Our WebLogic server recently crashed. There were a number of issues identified in the post mortem, which were addressed to prevent the same thing happening again. It also occurred to us that WebLogic should restart itself automatically if it fell over. This is easily achieved using systemd, but for whatever reason Oracle chose not to configure it to do this.
Oracles Default Setup
This is a PeopleSoft system which might be configured slightly differently to other
WebLogic installations. PeopleSoft
by default provides a systemd unit file which is mostly copyright warnings, so I won’t
include it here. Oracle have created a
init.d file which is called by systemd as a
oneshot. This in turn calls the
as appropriate. So if the web server crashes, it stays stopped.
Systemd to the Rescue
I could of course write a script to continually loop and restart the web server whenever it falls over. The problem is of course I’d have to provide a way to not auto restart when I really want to stop WebLogic. Then I’d have to document and support this procedure.
Systemd does all this for me. It seems like a good idea to use that!
Systemd Unit File
The main changes I made are in the service section of
It now looks like this (I shortened the paths for clarity):
The systemd documentation is pretty good, and worth a read. I referred most to the unit file and service section pages. I found it best not to call the init script as this just confuses things. Here is what I worked out I needed:
|User||This is the user the service runs as. The default in PeopleSoft is
|WorkingDirectory||The directory that the process is started in.|
|ExecStartPre||This is run before running the start command. I take the opportunity to rename log files so they don’t get overwritten when the server is restarted. The dash is to ignore return codes - so the server starts even if the file rotate failed.|
|ExecStart||This is the command that actually runs WebLogic. It is supplied by Oracle, but I found running it in the foreground but still logging the output as normal worked best.|
|ExecStop||The command to stop WebLogic. This also has the dash prepended to ignore errors.|
|RestartSec||This is the magic! If systemd notices the process died, it will wait this long then restart it. I am not sure what a good value is here, but I certainly couldn’t restart it in 30 seconds, so that seemed good. The default is 100ms, so potentially this could be set lower.|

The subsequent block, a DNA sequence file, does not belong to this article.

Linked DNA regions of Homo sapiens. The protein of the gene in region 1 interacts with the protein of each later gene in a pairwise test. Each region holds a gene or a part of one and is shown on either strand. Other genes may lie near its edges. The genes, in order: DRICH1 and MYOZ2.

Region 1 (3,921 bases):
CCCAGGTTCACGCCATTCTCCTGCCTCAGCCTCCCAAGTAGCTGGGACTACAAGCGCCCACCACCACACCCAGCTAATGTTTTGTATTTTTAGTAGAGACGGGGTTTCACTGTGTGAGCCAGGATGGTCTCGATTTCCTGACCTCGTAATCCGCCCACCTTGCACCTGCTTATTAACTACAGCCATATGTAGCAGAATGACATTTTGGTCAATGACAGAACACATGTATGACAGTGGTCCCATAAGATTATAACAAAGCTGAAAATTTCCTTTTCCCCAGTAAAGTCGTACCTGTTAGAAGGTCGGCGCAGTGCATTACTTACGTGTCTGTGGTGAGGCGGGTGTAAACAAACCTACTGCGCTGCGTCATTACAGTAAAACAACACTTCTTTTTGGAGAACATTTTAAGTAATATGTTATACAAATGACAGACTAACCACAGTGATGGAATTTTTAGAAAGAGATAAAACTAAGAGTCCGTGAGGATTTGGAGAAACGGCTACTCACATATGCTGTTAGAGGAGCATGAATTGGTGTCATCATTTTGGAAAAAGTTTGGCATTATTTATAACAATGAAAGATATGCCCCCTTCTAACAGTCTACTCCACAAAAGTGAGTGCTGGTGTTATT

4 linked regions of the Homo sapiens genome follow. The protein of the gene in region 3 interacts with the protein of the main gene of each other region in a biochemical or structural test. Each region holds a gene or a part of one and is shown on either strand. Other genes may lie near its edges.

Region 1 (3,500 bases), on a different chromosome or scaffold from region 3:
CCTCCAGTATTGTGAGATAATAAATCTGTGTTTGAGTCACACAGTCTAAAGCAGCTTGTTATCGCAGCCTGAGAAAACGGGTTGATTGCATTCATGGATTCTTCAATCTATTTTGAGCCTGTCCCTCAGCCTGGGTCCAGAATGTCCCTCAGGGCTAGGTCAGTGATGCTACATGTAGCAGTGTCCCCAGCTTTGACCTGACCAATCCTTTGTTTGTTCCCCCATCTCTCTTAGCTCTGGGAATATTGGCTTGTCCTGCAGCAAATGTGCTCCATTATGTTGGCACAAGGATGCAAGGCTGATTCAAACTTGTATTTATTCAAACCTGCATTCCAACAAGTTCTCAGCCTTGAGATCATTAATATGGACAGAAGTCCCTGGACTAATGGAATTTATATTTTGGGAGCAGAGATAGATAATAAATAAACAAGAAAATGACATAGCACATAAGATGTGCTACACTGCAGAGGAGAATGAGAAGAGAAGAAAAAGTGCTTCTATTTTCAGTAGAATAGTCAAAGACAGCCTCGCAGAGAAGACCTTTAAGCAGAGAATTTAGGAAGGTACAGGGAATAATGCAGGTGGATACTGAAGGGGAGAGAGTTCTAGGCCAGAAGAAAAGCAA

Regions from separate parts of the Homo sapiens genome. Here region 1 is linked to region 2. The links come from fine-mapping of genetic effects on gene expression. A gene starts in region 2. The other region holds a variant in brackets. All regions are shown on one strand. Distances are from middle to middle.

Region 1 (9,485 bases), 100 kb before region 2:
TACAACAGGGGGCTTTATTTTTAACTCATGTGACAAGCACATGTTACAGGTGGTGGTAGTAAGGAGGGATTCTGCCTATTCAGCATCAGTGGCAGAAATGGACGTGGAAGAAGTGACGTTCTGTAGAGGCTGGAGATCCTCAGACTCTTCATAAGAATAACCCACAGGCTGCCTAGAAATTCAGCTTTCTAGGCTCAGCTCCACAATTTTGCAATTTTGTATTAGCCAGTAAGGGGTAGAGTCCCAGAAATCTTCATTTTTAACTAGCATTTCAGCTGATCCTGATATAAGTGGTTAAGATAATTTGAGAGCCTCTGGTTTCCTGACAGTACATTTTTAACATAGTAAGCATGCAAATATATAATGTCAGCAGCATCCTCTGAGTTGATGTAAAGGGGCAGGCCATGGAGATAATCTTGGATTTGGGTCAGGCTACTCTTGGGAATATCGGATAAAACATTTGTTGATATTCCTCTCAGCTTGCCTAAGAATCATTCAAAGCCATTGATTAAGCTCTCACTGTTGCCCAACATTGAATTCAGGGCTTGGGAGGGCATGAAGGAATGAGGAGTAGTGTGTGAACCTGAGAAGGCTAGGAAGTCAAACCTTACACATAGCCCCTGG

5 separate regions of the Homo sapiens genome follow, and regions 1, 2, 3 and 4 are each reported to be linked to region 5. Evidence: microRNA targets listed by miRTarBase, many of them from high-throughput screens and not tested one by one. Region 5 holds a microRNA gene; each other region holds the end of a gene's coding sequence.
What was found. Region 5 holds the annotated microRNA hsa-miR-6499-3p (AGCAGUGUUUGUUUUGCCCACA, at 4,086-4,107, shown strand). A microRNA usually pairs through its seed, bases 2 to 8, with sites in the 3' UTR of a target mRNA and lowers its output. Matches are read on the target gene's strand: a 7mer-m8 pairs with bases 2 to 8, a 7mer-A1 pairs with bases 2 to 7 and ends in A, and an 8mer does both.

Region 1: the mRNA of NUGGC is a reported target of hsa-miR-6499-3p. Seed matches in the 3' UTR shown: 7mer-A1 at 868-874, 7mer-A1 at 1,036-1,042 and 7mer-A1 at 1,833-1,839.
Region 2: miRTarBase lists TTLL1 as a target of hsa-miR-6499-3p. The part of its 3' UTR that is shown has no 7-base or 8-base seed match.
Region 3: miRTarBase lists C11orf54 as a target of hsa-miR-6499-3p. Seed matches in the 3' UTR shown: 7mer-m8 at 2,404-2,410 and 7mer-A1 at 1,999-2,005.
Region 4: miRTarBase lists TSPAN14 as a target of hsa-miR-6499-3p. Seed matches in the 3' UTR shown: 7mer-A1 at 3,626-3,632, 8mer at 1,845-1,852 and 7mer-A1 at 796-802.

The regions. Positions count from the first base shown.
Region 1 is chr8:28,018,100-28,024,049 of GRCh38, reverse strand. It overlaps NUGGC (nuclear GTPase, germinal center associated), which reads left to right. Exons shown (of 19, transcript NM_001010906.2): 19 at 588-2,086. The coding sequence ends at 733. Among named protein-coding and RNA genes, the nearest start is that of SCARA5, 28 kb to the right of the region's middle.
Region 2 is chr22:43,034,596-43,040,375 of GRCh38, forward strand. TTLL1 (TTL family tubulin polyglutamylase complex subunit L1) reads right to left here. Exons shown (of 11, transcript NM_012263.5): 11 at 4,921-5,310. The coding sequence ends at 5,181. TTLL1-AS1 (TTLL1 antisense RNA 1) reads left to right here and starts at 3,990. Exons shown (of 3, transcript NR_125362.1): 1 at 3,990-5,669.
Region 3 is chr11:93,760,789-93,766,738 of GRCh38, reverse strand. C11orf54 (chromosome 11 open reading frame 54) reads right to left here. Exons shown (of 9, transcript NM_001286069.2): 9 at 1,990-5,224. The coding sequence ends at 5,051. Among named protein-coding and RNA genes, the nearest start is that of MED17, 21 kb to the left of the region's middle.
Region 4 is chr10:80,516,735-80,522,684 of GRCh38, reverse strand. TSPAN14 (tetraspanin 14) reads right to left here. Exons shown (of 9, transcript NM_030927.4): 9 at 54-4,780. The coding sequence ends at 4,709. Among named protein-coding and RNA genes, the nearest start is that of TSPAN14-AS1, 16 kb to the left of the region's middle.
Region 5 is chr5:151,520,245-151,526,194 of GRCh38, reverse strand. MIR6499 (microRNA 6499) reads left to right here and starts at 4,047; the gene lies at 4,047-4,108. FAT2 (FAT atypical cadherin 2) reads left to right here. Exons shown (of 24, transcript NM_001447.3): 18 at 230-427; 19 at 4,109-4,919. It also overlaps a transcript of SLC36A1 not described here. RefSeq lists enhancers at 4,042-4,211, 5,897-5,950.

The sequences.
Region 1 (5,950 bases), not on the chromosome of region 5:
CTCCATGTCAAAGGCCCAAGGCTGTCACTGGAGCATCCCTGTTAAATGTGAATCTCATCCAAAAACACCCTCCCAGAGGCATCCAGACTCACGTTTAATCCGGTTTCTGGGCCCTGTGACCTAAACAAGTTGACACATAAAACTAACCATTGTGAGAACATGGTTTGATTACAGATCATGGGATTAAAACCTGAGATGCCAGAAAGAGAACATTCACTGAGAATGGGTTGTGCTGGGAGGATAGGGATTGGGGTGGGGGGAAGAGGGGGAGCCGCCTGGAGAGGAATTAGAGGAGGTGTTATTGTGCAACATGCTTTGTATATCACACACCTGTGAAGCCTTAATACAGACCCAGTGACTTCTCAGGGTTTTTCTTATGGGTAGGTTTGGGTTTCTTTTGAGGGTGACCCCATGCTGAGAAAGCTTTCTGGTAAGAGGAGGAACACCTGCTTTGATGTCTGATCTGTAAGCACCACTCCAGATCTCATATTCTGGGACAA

|Restart||The conditions under which the process is restarted. If the return code of the start script reflected whether the webserver had crashed, this could be used to only restart after a crash. However it always exits with a success return code, so
On testing this by killing WebLogic (see below) I found that systemd will run the command defined in
ExecStop after a crash has been
detected. This seems reasonable - there might be other processes, memory segments or files to tidy up. However,
the Oracle supplied script exits with an error return code if webLogic isn’t running, then systemd doesn’t run the startup,
which isn’t want I wanted to happen. So we need to instruct systemd to ignore the return code from the stop
script. This is what the leading dash does.
Telling Systemd To Reread the Configuration
After changing a systemd unit file, we need to tell it to reload it’s configuration.
Does It Work?
Once the server boots, systemd has started the service (I have edited the output to help it fit better)
We can see that the logrotate ran successfully, and so did the startPIA script. If I kill WebLogic I can see systemd noticing and running the stopPIA script:
Then it starts up again:
Now we have to change our procedures. We must always stop and start WebLogic using systemd.
If we forget and use the
stopPIA.sh script directly, systemd will restart WebLogic again.
If we start weblogic using
startPIA.sh, we won’t get the benefit of the systemd configuration.
More Possible Improvements
I worked around a couple of issues above. They are caused by the Oracle supplied
scripts not setting return codes in the way systemd expects.
startPIA.sh would probably
work in the way systemd expects if it were changed to propagate the return code from the
java process. Then
we could use
stopPIA.sh to stop WebLogic, and systemd wouldn’t restart it again.
stopPIA.sh would need to be changed to return an error only if it failed to stop WebLogic.
This is a little more complicated than above, but could be done.
I prefer not to change Oracle supplied scripts due to the overhead in maintaining them, so I am happy with the current situation.